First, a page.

In 2000, the “geographically diverse” International Commission on Intervention and State Sovereignty, convened by Canada, determined that the goal of humanitarian protection “was neither primarily a military matter nor essentially a contest between State and individual sovereignty.”  Implementing the responsibility to protect, Report of the Secretary-General, UN Doc. A/63/677 (2009) at ¶ 9.  The Commission articulated a global responsibility to prevent, react to, and rebuild following human rights crises.  This so-called “Responsibility to Protect” doctrine was again articulated in 2004, when the Report of the Secretary-General’s High-level Panel on Threats, Challenges and Change identified both a “State and international responsibility to protect civilians from the effects of war and human rights abuses.”  “A more secure world: Our shared responsibility,” Report of the Secretary-General’s High-level Panel on Threats, Challenges and Change, UN Doc. A/59/565 (2004) at ¶ 36.  The report noted that this Responsibility to Protect “has yet to truly overcome the tension between the competing claims of sovereign inviolability and the right to intervene” and suffered additionally from an “operational challenge,” as “[c]ollective security institutions have proved particularly poor at meeting the challenge posed by large-scale, gross human rights abuses and genocide.” Id.

In 2005, the U.N. World Summit, one of “the largest gatherings of Heads of State and Government in history,” hosted “intense and contentious deliberations on a number of issues” including the responsibility to protect. UN Doc. A/63/677 (2009) at ¶ 4. Notably, while consensus proved impossible on issues such as disarmament, a consensus was reached through a “shared understanding of the urgency of the issue” with regard to “detailed provisions regarding the responsibility to protect.” Id. The World Summit Outcome Document thus revealed an international “determination to move the responsibility to protect from promise to practice [which reflects] both painful historical lessons and the evolution of legal standards and political imperatives.” Id. The movement of the doctrine from promise to practice was furthered in 2006, when, in a resolution concerning the protection of civilians in the midst of armed conflict, the Security Council “[reaffirmed] the provisions of … the 2005 World Summit Outcome Document regarding the responsibility to protect populations from genocide, war crimes, ethnic cleansing and crimes against humanity.”  Catherine Powell, Libya: A MultiLateral Constitutional Moment?, 106 A.J.I.L. 298, 308 quoting Security Council Res. 1674, ¶ 4 (Apr. 28, 2006).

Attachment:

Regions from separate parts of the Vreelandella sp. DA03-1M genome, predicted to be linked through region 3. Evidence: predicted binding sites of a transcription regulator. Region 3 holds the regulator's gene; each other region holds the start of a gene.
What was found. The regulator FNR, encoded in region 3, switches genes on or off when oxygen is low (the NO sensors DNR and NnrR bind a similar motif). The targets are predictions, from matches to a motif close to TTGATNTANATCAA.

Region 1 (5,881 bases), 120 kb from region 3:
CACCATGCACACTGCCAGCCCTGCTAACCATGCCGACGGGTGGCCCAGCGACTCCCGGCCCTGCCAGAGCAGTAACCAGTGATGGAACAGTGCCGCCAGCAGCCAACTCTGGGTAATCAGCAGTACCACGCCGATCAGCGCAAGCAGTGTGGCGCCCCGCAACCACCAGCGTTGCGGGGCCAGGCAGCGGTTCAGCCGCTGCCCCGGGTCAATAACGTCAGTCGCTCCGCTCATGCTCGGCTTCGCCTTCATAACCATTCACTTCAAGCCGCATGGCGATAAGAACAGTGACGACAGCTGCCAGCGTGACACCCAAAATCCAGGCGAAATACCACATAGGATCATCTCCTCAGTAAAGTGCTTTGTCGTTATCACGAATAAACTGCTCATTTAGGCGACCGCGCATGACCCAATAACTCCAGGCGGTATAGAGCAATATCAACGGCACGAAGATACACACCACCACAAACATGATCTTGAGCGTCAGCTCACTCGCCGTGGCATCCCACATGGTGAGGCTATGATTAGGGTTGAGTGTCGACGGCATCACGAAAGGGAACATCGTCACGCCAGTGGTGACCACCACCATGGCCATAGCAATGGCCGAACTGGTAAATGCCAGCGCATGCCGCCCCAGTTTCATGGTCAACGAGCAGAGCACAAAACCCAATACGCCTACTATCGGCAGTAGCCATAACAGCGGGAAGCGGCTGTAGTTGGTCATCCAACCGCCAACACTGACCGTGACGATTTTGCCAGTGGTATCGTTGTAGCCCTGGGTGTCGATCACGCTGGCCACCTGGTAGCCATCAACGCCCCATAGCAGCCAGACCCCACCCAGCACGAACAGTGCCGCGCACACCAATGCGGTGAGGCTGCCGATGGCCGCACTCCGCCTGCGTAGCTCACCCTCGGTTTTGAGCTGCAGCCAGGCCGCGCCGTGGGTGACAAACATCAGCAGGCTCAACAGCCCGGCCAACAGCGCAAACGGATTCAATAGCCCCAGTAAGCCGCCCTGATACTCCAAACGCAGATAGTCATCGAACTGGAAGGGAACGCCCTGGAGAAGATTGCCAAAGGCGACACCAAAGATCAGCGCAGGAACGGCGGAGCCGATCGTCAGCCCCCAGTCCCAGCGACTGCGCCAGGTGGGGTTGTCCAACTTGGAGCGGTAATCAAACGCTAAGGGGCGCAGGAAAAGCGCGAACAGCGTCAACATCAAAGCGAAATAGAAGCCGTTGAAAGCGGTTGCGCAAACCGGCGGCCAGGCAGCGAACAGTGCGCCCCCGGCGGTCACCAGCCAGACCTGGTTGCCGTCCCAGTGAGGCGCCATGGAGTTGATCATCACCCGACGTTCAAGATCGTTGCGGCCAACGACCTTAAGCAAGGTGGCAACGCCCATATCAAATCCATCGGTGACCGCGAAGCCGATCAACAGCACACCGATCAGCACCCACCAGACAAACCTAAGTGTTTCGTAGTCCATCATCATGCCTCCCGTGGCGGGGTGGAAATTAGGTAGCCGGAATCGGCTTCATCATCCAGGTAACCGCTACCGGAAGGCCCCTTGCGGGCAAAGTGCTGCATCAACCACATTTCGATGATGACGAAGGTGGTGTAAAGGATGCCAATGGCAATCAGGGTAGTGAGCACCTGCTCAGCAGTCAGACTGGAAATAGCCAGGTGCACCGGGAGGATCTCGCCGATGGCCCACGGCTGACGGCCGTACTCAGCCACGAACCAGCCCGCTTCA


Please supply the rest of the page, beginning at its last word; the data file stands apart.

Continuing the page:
In 2011, the U.N. Security Council partly justified authorisation of limited military intervention by reaffirming the responsibility of “the Libyan authorities to protect the Libyan population…”  Security Council Res. 1973 (March 17, 2011).

This gradual acceptance of the Responsibility to Protect doctrine signals a steady recognition of the notion that sovereignty is a contract.  Instead of understanding state sovereignty as an inherent right of self-determination, sovereignty is increasingly referenced as a contract. Powell at 315.  Where a state violates its responsibility to protect citizens, it violates the contract and places its sovereignty in jeopardy.  Indeed, Anne-Marie Slaughter has observed that “membership in the United Nations is no longer a validation of sovereign status and a shield against unwanted meddling in a state’s domestic jurisdiction,” and that “sovereignty misused, in the sense of failure to fulfill this responsibility [to protect], could become sovereignty denied.”  Anne Marie-Slaughter, “Security, Solidarity, and Sovereignty: The Grand Themes of UN Reform,” 99 A.J.I.L. 619, 628 (July 2005).